Urban noise pollution is like a record stuck on repeat. If it’s not shops and bars blasting out funky music or rowdiness on public transport—it’s ear-splitting road works and roaring traffic. Noise pollution even vibrates pavements as some cool dude drives by with the bass cranked up to full thump on his stereo. And we tolerate it because we know it is temporary. Or at least it should be when we arrive home after a long day.
Tomorrow a well-liked couple are quitting their apartment in our gated community. They had our respect because, without ever needing to be asked, they offered neighbourhood support. He was always happy to lend a hand with a screwdriver, drill or anything else we were unable to master ourselves. His wife was also willing to help those less able with sundry tasks like weeding or planting.
We wish them peace and happiness in their new home and would have liked them to stay. But loud music, blaring wide screen television, and not so private broadcasting of phone calls to family, all emanating from the neighbour below, has made them both ill and forced the move.
If they complained, the payback was verbal abuse and persistent needling with jibes like ‘It’s my home, I’m entitled to do whatever I want.’
The offender is, of course, correct. We should be able to live our lives as we wish. But it is clear that restraint is a word missing from this person’s vocabulary.
It was also lacking, when I took the bus home. Sat behind me was a young woman talking on her mobile to some poor sap about her life. She had earphones in and seemed oblivious to just how strident she was. For at least twenty minutes the passengers heard her talk about her market value, how much money she was paying for her wedding dress and how demoralising her job was.
‘I’m worth at least 10-15K more than that’ she said.
Several times people, including myself—sat in the seat reserved for less abled bodies, turned to face her. I studied her face and dress and thought she might be the type of girl who models herself on singer Rhianna. But we had as much chance of getting her to acknowledge she was not The Only Girl in the World, as blasting her into space in her self-absorbed capsule. On and on she bellowed and just when I thought she would actually give the person on the end of line a chance to speak, she cut in and began talking at length about wedding invitations.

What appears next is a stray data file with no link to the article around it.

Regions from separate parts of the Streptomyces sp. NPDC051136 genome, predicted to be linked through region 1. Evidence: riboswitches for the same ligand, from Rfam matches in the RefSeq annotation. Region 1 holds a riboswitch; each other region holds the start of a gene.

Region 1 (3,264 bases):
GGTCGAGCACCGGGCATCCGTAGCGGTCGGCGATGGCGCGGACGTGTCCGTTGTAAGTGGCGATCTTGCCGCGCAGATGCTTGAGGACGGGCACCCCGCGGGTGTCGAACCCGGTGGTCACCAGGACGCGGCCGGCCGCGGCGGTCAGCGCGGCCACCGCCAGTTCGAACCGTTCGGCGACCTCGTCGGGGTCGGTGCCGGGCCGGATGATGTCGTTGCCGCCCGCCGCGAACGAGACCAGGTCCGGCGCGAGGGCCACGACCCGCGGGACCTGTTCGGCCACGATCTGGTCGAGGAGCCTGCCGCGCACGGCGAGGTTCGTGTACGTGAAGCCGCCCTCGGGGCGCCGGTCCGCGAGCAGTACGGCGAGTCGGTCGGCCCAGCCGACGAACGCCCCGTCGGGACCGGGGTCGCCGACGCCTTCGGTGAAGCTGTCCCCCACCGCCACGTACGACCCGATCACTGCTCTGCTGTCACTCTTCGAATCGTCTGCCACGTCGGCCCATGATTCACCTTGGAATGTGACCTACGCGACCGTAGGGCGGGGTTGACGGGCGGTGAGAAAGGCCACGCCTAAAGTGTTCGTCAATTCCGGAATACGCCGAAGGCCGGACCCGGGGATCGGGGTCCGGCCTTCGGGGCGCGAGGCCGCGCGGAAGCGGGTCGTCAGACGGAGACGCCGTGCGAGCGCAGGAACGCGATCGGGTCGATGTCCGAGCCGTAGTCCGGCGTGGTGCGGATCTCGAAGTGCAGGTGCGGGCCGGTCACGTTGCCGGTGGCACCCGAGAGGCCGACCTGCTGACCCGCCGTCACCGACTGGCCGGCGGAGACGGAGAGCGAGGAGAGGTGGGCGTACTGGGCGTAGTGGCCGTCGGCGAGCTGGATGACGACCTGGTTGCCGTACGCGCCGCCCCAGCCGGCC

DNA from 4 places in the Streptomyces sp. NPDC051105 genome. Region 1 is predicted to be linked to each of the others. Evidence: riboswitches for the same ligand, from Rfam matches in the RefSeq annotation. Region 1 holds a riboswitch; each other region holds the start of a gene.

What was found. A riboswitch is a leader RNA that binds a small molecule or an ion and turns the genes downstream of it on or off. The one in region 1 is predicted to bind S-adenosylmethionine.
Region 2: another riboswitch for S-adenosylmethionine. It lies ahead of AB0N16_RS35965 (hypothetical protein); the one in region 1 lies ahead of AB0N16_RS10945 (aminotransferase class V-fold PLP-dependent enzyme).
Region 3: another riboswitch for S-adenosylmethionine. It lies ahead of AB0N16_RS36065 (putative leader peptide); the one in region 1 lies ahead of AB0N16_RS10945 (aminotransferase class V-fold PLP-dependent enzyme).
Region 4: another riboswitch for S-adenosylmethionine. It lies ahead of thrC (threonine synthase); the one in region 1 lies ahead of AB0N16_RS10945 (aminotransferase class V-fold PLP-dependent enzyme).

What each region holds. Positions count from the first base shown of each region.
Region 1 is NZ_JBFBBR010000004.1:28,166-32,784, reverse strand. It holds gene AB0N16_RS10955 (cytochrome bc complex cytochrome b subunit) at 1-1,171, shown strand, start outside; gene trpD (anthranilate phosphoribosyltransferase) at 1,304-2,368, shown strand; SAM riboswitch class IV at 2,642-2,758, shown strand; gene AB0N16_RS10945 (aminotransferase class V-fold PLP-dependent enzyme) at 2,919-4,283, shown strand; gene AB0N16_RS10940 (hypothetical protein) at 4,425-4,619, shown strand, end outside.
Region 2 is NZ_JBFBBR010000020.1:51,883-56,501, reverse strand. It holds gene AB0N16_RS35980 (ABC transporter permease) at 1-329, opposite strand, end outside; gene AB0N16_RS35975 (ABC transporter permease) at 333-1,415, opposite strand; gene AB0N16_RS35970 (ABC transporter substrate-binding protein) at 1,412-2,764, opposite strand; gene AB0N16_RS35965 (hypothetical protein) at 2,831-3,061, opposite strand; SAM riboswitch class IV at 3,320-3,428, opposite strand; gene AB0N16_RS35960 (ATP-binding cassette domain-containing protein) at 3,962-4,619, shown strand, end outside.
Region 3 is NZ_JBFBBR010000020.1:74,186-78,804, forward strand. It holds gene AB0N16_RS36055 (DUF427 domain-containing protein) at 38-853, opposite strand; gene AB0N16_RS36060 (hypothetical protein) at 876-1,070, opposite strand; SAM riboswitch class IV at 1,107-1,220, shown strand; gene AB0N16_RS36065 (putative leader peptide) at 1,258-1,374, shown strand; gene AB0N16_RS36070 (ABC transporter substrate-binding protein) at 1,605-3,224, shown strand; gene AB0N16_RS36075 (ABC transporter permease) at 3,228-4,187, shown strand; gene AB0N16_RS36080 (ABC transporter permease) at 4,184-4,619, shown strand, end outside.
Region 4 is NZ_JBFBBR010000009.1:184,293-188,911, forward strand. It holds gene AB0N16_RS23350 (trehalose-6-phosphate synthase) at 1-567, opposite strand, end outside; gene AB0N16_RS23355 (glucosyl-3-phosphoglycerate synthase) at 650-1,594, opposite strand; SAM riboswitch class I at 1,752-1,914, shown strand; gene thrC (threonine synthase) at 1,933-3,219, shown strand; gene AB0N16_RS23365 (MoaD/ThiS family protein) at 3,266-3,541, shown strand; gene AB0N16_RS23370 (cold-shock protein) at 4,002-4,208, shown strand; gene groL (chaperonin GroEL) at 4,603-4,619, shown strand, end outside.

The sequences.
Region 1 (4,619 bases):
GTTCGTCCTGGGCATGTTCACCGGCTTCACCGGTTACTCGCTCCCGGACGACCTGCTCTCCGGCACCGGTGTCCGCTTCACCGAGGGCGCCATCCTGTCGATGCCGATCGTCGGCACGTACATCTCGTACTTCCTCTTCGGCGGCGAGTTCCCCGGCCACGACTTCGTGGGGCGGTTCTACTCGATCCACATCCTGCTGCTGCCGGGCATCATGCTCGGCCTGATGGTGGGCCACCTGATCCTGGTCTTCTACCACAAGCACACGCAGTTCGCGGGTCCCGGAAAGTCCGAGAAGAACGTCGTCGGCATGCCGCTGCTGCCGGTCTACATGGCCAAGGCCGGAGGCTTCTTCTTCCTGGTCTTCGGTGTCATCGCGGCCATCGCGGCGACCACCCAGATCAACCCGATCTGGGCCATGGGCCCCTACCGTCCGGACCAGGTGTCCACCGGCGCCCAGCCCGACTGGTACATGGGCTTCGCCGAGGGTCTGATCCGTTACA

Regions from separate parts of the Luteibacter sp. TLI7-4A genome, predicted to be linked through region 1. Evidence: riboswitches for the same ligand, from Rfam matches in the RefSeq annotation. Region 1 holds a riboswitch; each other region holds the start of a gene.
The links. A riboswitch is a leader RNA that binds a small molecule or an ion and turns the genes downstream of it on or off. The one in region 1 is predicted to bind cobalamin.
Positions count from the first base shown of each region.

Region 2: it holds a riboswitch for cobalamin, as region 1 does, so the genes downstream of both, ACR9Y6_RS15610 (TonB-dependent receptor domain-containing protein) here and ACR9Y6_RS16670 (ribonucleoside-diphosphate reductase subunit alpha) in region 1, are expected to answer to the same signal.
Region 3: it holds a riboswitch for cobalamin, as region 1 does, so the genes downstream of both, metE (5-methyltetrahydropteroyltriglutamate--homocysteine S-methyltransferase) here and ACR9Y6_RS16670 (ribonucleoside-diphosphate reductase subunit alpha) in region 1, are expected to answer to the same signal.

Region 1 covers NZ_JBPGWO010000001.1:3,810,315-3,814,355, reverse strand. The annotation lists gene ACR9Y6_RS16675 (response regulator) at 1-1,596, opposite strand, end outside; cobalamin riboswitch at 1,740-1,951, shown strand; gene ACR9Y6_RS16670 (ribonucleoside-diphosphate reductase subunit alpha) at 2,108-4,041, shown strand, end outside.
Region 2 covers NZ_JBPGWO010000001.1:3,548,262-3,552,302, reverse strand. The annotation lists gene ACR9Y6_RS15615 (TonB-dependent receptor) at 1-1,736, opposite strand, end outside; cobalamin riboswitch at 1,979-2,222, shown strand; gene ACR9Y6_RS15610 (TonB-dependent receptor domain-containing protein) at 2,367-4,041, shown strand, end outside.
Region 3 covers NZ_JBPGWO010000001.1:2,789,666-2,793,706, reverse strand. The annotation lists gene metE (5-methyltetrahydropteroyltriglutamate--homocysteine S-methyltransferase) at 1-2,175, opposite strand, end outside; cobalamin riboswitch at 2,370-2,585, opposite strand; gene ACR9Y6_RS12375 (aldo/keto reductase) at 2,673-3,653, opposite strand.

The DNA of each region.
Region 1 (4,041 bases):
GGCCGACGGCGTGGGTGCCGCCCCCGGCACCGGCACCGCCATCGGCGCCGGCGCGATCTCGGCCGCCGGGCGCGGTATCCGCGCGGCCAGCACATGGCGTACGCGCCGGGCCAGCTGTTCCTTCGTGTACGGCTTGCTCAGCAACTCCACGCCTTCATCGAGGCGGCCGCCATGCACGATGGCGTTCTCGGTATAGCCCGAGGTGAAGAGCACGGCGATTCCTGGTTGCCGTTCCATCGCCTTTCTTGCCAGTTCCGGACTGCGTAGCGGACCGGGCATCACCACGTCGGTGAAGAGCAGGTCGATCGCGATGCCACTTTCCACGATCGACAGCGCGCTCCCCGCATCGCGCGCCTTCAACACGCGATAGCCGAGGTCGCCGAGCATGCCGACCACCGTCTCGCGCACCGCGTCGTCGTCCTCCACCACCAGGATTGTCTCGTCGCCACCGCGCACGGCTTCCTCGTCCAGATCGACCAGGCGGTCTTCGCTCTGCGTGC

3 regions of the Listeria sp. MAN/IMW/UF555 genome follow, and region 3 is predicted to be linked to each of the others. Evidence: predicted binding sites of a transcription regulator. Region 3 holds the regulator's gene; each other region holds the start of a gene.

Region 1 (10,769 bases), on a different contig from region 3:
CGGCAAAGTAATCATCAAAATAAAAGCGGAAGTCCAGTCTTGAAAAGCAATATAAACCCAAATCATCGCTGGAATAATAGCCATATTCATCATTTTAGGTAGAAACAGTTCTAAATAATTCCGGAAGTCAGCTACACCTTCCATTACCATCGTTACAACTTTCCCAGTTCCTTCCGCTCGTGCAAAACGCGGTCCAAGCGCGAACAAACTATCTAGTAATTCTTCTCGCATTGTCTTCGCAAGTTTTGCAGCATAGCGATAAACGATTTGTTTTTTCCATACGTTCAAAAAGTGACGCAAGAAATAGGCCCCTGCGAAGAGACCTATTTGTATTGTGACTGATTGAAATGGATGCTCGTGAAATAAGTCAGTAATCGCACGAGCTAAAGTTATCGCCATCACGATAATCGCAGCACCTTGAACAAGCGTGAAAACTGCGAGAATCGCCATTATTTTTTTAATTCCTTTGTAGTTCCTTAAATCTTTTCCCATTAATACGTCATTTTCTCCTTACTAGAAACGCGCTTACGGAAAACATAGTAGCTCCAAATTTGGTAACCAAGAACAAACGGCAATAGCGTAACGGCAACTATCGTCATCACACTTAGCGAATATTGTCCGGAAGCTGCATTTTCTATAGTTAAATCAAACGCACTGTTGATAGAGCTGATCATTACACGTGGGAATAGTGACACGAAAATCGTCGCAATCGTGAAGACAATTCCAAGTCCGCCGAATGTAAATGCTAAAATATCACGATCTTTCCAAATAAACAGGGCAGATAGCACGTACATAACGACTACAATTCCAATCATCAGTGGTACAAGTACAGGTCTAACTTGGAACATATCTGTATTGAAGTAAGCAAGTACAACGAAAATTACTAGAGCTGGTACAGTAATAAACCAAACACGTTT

‘I need to get them out soon.’ she said. And as if to validate her behaviour she added ‘It’s so stressful organising a wedding, especially when it’s your own.’
At this point the bus was passing the cemetery. It seemed was like she was intent on driving me into an early grave with her unending bravado. Every time she opened her mouth, my cringing sent jolts of pain down my spine. Yet in the midst of this I began to wonder about the real person behind the mouth. Did she have a health problem I couldn’t see? Or was she so lacking in social skills, created by this culture of self-entitlement we now exist in, she didn’t care just how much she impacting on those around her.
She was so intent in gunning the other person down on the phone she almost missed her stop. When she raced up the bus gangway and out onto the pavement it was bliss. But the passengers could still hear her through an open window as the bus pulled away.
Given the choice between a crying baby and a raging prima donna on board the baby would get my vote. Undeniably, babies can be irritating after a hard day, ask any beleaguered parent. We know children get tired and don’t have a button marked mute. Nature didn’t supply them with one because noise equates to survival when it comes to attracting its parent’s attention. I understand this and I think anybody who has ever been a parent does too.
It was also a reason why I empathised with the occupant of Apartment Bedlam. At nearly sixty years old she has the unenviable task of trying to hold her family together. I won’t divulge the extent of the family’s problems but there are small children involved, cared for on a temporary basis. Their presence here seems to have aggravated the situation. Oh, did I mention they now have a dog?
I am fortunate that I live at the end of a block inhabited by pensioners. Our only disturbance occurs when the children come to stay with their Grandma and, despite a sign prohibiting ball games, there were regular bouts of football. Or they ran around in the communal garden the residents have invested time and money in.
Occasionally a plant becomes a casualty. But this is nothing compared to the havoc I endured when a new neighbour purchased the flat above me in my previous home. Although he often said it was okay to ask him to exercise noise control when needed, knocking on his door at 2am proved futile. The volume was so loud he just couldn’t hear me. He also had a habit of partying hard with the ladies. It was like sitting in a porn cinema without the screen. No sane person would have gone up there and interrupted his nocturnal pleasures. I had a feeling that if I spoke to him the following morning the situation would eventually escalate. I learned that from past experiences with noisy neighbours
So I left my immaculately decorated home to live here. It’s not much décor wise but I found what I needed the most, peace. Ironically a pack of hyenas took up residence in my old flat. Karma has a way of sowing like for like. But it does leave me wondering how future occupants of our departing neighbours’ apartment will behave or, more ominously, cope.